Duck Lake, Calhoun County, Michigan is a beautiful lake with clear water and ample opportunities for boating, fishing and sailing.

The Duck Lake Association is a Michigan Non-Profit Lake Association

Current Issues Page

Surface Water Runoff Discussions and Actions

Restorative Lake Sciences (RLS) submitted a "A Practical Watershed Management Plan for Duck Lake, Calhoun County, Michigan" in November 2018. On December 7, 2018 committee members met with Dr. Jennifer Jermalowicz-Jones to review the document. At the May 2019 Duck Lake Association Meeting, a committee was formed to further study and pursue action. The committee members are: Nan Hibler, Sarah Cool, Mike Snyder, and Ken Cool.

2019 Special Assessment Information

President Sarah Cool submitted a Special Assessment request of $50 per lakefront lot to the Clarence Township Board for action at their September 2019 meeting. We are pleased to announce that the Clarence Township Board approved the request unanimously. This is the same amount as 2018.

 Recommending the Special Assessment amount to the Township Board is a balancing act; on the one hand, there is a concern that the annual tax bill assessment be as low as possible. On the other hand, the Special Assessment must generate sufficient funds to pay for needed lake treatments.

The Special Assessment amount of $50 per lakefront lot will be placed on the winter tax bills that are issued December 1, 2019.

Bicycle Trail

Carolyn Palchak and Alan Laing are interested in a bicycle trail to allay safety concerns about 26 Mile Rd when bicycling or walking around Duck Lake. They approached President Mike Snyder, and Mike agreed to use DLA assets to put out a survey. The Duck Lake Association Board of Directors has not had the opportunity to discuss this issue. We want to share the survey results, because we think DLA members will be very interest in the results. Please click the following link to read the detailed comments: SurveyBicycleTrail

Restorative Lake Sciences (RLS)

Is the firm hired to manage, consult and advise concerning invasive aquatic weeds. The 2017 RLS Duck Lake Management Plan and Study, (new fall 2017) is available on this link. Duck Lake 2017 Annual Report

On October 12, 2015, the Clarence Township Board held the second public hearing

to finalize the process of establishing a special assessment district for invasive aquatic weed control on Duck Lake. At the meeting, the Township Board approved the assessment for the December 1, 2015 winter tax roll. This special assessment district ONLY includes lake front property owners.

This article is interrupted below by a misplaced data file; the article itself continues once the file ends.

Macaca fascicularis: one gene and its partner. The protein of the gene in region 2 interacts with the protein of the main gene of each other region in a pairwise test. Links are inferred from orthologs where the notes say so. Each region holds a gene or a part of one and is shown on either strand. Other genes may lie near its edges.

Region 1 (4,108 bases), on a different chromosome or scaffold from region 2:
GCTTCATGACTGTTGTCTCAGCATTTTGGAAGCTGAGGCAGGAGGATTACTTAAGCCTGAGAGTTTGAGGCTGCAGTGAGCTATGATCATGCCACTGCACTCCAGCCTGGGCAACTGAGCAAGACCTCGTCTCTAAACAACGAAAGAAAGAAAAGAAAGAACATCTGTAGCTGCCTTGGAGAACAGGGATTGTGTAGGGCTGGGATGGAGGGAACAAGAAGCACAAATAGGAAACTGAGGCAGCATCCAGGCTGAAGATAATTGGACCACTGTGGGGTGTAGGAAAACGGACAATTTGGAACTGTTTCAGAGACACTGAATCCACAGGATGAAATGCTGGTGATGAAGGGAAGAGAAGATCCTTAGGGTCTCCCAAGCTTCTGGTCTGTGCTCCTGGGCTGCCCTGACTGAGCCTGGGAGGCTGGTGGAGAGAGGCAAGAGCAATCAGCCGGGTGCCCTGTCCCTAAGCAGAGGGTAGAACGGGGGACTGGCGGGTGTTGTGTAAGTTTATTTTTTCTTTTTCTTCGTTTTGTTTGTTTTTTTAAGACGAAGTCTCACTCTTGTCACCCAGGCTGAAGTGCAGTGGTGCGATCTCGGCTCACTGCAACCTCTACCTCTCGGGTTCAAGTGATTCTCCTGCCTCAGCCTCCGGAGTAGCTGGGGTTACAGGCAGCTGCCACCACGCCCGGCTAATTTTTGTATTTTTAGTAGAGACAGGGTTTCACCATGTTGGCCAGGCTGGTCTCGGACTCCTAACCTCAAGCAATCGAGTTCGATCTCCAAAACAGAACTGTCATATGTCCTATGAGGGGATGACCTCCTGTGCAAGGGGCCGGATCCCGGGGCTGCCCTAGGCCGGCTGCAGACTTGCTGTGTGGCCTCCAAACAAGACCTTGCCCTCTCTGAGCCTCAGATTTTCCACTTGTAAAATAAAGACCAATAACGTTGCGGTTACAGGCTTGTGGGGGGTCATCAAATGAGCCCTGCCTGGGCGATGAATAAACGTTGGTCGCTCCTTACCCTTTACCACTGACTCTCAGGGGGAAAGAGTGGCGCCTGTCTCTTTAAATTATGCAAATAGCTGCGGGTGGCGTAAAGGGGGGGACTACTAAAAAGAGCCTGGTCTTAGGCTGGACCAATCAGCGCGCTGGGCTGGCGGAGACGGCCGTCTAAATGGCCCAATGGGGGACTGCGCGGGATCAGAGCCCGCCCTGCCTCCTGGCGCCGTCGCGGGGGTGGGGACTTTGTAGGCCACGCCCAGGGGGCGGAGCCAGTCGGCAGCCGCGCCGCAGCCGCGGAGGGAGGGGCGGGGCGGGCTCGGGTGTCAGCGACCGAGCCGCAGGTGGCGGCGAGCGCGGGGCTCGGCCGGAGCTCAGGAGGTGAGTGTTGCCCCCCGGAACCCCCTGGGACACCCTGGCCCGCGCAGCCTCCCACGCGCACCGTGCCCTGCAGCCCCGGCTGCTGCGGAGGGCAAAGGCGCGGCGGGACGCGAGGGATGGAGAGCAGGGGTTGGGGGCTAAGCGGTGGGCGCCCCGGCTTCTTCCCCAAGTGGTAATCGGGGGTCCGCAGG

Major DLA Meeting By Bill Taylor (In the Springport Signal)

The Clarence Township Board conducted a public hearing to receive objections to the establishment of a special assessment district around Duck Lake on Monday evening September 14 (2015). The assessments at issue would cost lakefront property owners about $100 per parcel per year, and would be used to control hybrid Eurasian milfoil and other invasive aquatic weeds in the lake. These special assessments could potentially continue for up to seven years.

Several lake residents expressed objections to the proposed assessments at the hearing. These included some individuals who had been objecting to the cost from the outset, and others who appeared to be genuinely struggling with the pros and cons of chemical treatment or the reasonableness of the estimated costs.

One resident provided an informal cost estimate from a potential contractor that was substantially lower than the figure in the special assessment proposal. He did this out of concern that the Duck Lake Association (DLA) and other proponents were not following a competitive bidding or price quote process that could reduce treatment costs. This led to an extended discussion about how the treatment contractor would be selected that seemed to satisfy most audience members.

Several individuals explained how the DLA had hired Jennifer Jermalowicz-Jones of Restorative Lake Sciences early in the deliberations because we did not have enough local knowledge about treatment alternatives and the qualifications of the several potential treatment firms. Mrs. Jermalowicz-Jones will use her expertise to help develop a specific treatment plan, prepare and distribute a bid solicitation document, and evaluate the bids that are received. A detailed set of specifications will be prepared for controlling the milfoil without harming the lake, and the treatment contract will be awarded to the lowest-price, highly qualified firm that submits a responsive bid. Mrs. Jermalowicz-Jones’ firm will continue to participate in an advisory and oversight capacity only, and will not compete for the treatment contract.

While most of the objections to a special assessment district were made in a good natured way, most of them also came from individuals who had not participated in the DLA’s many meetings and work sessions on the project. The DLA spent a great deal of time searching for a responsible solution to a serious problem, and received a round of well-deserved applause for its work near the end of the hearing. Clarence Township has also cooperated fully in this important project.

The Clarence Township Board voted to proceed with the special assessment district in the regular business meeting that followed the hearing.

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